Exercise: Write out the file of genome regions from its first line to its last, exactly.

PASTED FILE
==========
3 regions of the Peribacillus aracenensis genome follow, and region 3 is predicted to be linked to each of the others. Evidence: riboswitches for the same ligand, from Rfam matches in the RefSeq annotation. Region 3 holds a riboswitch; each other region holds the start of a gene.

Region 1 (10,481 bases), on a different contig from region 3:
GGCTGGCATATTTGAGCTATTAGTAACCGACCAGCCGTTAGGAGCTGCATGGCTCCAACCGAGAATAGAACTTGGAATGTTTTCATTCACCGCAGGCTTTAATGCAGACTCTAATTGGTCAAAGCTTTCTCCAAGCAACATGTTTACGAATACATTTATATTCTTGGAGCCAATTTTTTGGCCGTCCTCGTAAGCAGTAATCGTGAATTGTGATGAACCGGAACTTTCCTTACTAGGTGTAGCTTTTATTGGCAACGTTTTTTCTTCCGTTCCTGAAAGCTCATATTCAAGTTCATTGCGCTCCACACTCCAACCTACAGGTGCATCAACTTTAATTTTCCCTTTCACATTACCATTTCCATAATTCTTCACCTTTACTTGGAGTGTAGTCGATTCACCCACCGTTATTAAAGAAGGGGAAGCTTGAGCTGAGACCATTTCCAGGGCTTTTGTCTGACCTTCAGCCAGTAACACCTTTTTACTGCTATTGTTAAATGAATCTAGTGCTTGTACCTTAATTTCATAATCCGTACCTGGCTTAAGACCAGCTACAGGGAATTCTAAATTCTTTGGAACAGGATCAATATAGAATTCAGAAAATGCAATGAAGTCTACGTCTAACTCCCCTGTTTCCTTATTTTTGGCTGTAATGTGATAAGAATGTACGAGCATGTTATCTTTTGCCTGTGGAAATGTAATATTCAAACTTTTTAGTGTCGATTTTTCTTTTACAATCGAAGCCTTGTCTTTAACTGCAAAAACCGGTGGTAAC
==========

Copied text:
3 regions of the Peribacillus aracenensis genome follow, and region 3 is predicted to be linked to each of the others. Evidence: riboswitches for the same ligand, from Rfam matches in the RefSeq annotation. Region 3 holds a riboswitch; each other region holds the start of a gene.

Region 1 (10,481 bases), on a different contig from region 3:
GGCTGGCATATTTGAGCTATTAGTAACCGACCAGCCGTTAGGAGCTGCATGGCTCCAACCGAGAATAGAACTTGGAATGTTTTCATTCACCGCAGGCTTTAATGCAGACTCTAATTGGTCAAAGCTTTCTCCAAGCAACATGTTTACGAATACATTTATATTCTTGGAGCCAATTTTTTGGCCGTCCTCGTAAGCAGTAATCGTGAATTGTGATGAACCGGAACTTTCCTTACTAGGTGTAGCTTTTATTGGCAACGTTTTTTCTTCCGTTCCTGAAAGCTCATATTCAAGTTCATTGCGCTCCACACTCCAACCTACAGGTGCATCAACTTTAATTTTCCCTTTCACATTACCATTTCCATAATTCTTCACCTTTACTTGGAGTGTAGTCGATTCACCCACCGTTATTAAAGAAGGGGAAGCTTGAGCTGAGACCATTTCCAGGGCTTTTGTCTGACCTTCAGCCAGTAACACCTTTTTACTGCTATTGTTAAATGAATCTAGTGCTTGTACCTTAATTTCATAATCCGTACCTGGCTTAAGACCAGCTACAGGGAATTCTAAATTCTTTGGAACAGGATCAATATAGAATTCAGAAAATGCAATGAAGTCTACGTCTAACTCCCCTGTTTCCTTATTTTTGGCTGTAATGTGATAAGAATGTACGAGCATGTTATCTTTTGCCTGTGGAAATGTAATATTCAAACTTTTTAGTGTCGATTTTTCTTTTACAATCGAAGCCTTGTCTTTAACTGCAAAAACCGGTGGTAAC